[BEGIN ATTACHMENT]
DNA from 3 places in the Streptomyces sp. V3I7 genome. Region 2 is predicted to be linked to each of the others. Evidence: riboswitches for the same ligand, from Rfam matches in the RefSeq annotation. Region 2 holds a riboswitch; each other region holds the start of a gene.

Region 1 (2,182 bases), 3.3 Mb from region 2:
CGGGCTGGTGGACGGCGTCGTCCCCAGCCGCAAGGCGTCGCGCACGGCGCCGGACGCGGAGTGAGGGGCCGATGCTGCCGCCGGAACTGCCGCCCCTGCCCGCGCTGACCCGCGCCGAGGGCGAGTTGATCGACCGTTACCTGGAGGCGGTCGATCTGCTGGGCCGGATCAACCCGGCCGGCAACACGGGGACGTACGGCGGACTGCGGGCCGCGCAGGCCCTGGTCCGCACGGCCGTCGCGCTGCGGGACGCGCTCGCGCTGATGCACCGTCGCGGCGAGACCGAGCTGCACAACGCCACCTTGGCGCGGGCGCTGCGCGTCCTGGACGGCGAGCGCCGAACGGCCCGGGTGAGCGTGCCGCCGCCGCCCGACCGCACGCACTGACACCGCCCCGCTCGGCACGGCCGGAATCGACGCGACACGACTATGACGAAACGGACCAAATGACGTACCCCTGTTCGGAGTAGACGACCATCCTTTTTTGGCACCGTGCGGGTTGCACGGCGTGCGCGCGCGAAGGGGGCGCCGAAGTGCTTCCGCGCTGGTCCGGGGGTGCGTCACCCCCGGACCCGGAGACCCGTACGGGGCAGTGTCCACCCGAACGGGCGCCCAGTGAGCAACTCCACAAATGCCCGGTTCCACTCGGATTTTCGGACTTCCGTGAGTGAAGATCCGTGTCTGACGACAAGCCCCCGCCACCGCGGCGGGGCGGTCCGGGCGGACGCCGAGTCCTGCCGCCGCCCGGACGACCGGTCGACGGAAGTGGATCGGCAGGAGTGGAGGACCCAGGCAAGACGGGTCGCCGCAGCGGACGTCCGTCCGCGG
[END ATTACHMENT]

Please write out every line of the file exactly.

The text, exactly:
DNA from 3 places in the Streptomyces sp. V3I7 genome. Region 2 is predicted to be linked to each of the others. Evidence: riboswitches for the same ligand, from Rfam matches in the RefSeq annotation. Region 2 holds a riboswitch; each other region holds the start of a gene.

Region 1 (2,182 bases), 3.3 Mb from region 2:
CGGGCTGGTGGACGGCGTCGTCCCCAGCCGCAAGGCGTCGCGCACGGCGCCGGACGCGGAGTGAGGGGCCGATGCTGCCGCCGGAACTGCCGCCCCTGCCCGCGCTGACCCGCGCCGAGGGCGAGTTGATCGACCGTTACCTGGAGGCGGTCGATCTGCTGGGCCGGATCAACCCGGCCGGCAACACGGGGACGTACGGCGGACTGCGGGCCGCGCAGGCCCTGGTCCGCACGGCCGTCGCGCTGCGGGACGCGCTCGCGCTGATGCACCGTCGCGGCGAGACCGAGCTGCACAACGCCACCTTGGCGCGGGCGCTGCGCGTCCTGGACGGCGAGCGCCGAACGGCCCGGGTGAGCGTGCCGCCGCCGCCCGACCGCACGCACTGACACCGCCCCGCTCGGCACGGCCGGAATCGACGCGACACGACTATGACGAAACGGACCAAATGACGTACCCCTGTTCGGAGTAGACGACCATCCTTTTTTGGCACCGTGCGGGTTGCACGGCGTGCGCGCGCGAAGGGGGCGCCGAAGTGCTTCCGCGCTGGTCCGGGGGTGCGTCACCCCCGGACCCGGAGACCCGTACGGGGCAGTGTCCACCCGAACGGGCGCCCAGTGAGCAACTCCACAAATGCCCGGTTCCACTCGGATTTTCGGACTTCCGTGAGTGAAGATCCGTGTCTGACGACAAGCCCCCGCCACCGCGGCGGGGCGGTCCGGGCGGACGCCGAGTCCTGCCGCCGCCCGGACGACCGGTCGACGGAAGTGGATCGGCAGGAGTGGAGGACCCAGGCAAGACGGGTCGCCGCAGCGGACGTCCGTCCGCGG